Through witnessing the effect Alzheimer's disease has on a family member’s emotional well-being and their path to slow mental deterioration; spurred our desire to pursue a degree in preventative care. As a young person, we used to surprise how a patient got this disease, and if there was a solution to prevent it. Most cases of Alzheimer’s occur later in life but alarmingly, it’s getting down to also seem in younger people.
As the fields of lifestyle medicine and preventative care grow, researchers have found that a vegetarian diet is essential to reduce the risk of this devastating disease. In the case of Alzheimer’s disease, our genes might not be our determined destiny. The question that we want to ask is: how can we alter the course of a disease that may be lurking in the way forward for our overall health?
Diet and mental health
Although it’s not as often discussed, our mental health has a constant degree of importance as our physical health. And, just as a good diet is essential to good physical health, it’s also the key to prevent Alzheimer’s disease and defend our mental health in the long-term. In fact, it's been found that diet is reticular with several conditions like dementedness, Alzheimer’s, and many others. Surprisingly, studies indicate that diet can influence the body’s nervous system. A higher chance of cognitive decline is seen in patients that relishes a diet rich in saturated fats, dairy, meat product, fat, and sugar.
Another attention-grabbing report is that neurodegenerative disease risks are lowered with a vegetarian diet that's high in antioxidants, fiber, and low in saturated fats. It’s also been shown that cognitive health is improved with a vegetarian diet. People in mid-life with plant-based diets low in saturated fats incontestable a lower risk of dementedness and Alzheimer’s disease later in life. The middle-aged group of low-risk patients was then compared to people with unhealthy diets high in meat and dairy food. The eye-opening results were that the latter cluster had a way higher risk for Alzheimer’s disease than the patients with a healthy diet. The healthy diet patients had an 86-90 % decreased risk of dementedness and a 90-92% decreased risk of Alzheimer’s disease compared with the patients with an unhealthy diet. A follow-up long-term study over 20-30 years found that people with higher cholesterol levels in mid-life had a 50 % higher risk of Alzheimer’s disease and dementia.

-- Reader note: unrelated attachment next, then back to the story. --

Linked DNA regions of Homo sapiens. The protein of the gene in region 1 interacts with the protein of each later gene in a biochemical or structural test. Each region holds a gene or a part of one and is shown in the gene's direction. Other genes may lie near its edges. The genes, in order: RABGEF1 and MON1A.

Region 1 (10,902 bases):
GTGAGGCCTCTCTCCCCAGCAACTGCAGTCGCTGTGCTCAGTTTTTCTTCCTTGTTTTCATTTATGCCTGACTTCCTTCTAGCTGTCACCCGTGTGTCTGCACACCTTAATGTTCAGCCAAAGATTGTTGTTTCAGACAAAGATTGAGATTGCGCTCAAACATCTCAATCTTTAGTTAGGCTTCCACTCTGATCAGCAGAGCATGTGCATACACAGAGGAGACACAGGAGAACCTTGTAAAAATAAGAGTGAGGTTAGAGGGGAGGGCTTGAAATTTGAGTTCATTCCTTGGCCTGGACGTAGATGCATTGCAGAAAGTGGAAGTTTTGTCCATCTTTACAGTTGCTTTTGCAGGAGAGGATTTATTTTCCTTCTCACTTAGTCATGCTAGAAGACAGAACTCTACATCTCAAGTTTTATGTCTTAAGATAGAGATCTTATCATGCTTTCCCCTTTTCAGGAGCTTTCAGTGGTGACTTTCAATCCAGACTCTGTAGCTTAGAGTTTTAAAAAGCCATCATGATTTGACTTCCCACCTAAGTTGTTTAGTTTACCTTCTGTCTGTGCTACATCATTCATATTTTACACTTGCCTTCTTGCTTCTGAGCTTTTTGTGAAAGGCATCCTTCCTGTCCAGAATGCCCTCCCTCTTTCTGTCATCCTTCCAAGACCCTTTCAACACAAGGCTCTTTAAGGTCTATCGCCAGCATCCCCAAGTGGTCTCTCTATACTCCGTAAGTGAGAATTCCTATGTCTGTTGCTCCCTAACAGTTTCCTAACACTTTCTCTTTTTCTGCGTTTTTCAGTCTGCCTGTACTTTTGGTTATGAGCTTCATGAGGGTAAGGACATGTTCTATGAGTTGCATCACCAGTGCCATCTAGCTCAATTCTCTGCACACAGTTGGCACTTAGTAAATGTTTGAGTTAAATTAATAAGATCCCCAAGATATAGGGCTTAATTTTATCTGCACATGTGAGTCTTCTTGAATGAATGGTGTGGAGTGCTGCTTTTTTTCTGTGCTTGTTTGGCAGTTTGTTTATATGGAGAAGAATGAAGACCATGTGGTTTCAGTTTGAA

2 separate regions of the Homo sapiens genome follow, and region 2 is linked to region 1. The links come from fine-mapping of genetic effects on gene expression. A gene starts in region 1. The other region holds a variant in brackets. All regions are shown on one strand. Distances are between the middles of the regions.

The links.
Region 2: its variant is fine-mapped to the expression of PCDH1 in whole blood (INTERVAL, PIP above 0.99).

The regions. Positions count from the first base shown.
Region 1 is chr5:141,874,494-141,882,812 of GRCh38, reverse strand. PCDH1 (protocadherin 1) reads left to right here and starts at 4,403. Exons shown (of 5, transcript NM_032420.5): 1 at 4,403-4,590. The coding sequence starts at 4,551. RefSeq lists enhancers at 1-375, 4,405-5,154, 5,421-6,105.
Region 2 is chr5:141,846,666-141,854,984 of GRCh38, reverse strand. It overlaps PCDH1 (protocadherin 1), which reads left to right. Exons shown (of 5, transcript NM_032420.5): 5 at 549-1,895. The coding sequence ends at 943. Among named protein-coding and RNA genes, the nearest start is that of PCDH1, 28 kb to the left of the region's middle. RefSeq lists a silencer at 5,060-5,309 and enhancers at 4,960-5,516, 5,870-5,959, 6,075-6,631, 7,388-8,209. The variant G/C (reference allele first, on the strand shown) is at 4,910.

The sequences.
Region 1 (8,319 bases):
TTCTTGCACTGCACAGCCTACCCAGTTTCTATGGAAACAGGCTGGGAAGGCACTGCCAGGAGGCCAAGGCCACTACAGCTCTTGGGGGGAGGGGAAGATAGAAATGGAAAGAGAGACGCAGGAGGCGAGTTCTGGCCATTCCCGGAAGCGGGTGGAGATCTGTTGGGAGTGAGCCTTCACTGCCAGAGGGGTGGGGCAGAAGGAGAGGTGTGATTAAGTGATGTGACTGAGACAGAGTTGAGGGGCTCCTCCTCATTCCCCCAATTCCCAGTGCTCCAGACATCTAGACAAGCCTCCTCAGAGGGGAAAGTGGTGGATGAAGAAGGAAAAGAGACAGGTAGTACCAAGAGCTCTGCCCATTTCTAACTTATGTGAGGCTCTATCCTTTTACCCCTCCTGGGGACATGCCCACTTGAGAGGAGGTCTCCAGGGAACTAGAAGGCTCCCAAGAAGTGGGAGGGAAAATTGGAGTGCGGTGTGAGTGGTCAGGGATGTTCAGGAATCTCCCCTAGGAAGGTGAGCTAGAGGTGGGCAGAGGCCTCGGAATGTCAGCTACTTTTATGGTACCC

Even though Alzheimer’s disease is affected by genetics and age-related factors, it does not lessen the fact that the risk of Alzheimer’s is heightened by increased blood lipids, blood pressure, and diabetes.
Prevent Alzheimer’s along with your diet
In 2013, the International Conference on Nutrition and also the Brain agreed on evidence-based guidelines for the prevention of Alzheimer’s disease.
1. Decrease saturated fats, trans fat, hydrogenated They agreed that decreasing the intake of saturated fats (dairy product meats and bound oils) and trans fats or hydrogenated fats (processed foods) reduces the risk of Alzheimer’s disease. The replacements they recommended are unit vegetables, pulses, fruits, and whole grains.
2. Eat foods high in vitamin E. Vitamin E should come from food sources instead of supplements. Consume foods high in vitamin E, like seeds, nuts, green leafy vegetables, and whole grains. B-complex vitamin or fortified foods should be a district of the diet. Patients should take care once mistreatment multiple vitamins by selecting supplements without iron and copper.
3. Avoid product with aluminium. you should avoid antacids baking powder, and products containing aluminium.
4. Do aerobic exercise. You need to add aerobic exercise to your schedule, which will cause blood flow to the brain to increase neural connections. One sensible example of this can be 40 minutes of brisk walking 3 times per week.
I should add that there is one more power food that can boost the protection of the nervous system: berries. Blueberries, raspberries, and strawberries are effective because of their high flavonoid content. Flavonoids are considered neuroprotective and only found in plants. In one study with approximately 130,00 subjects over the course of 20 years, scientists found that individuals that consumed the most berries had a significantly lower risk of developing Parkinson’s disease. Increased intake of flavonoids slowed down cognitive decline.
The conclusion that these health care providers came to was that the vegetarian diet can protect the nervous system and reduce the risk of neurodegenerative diseases.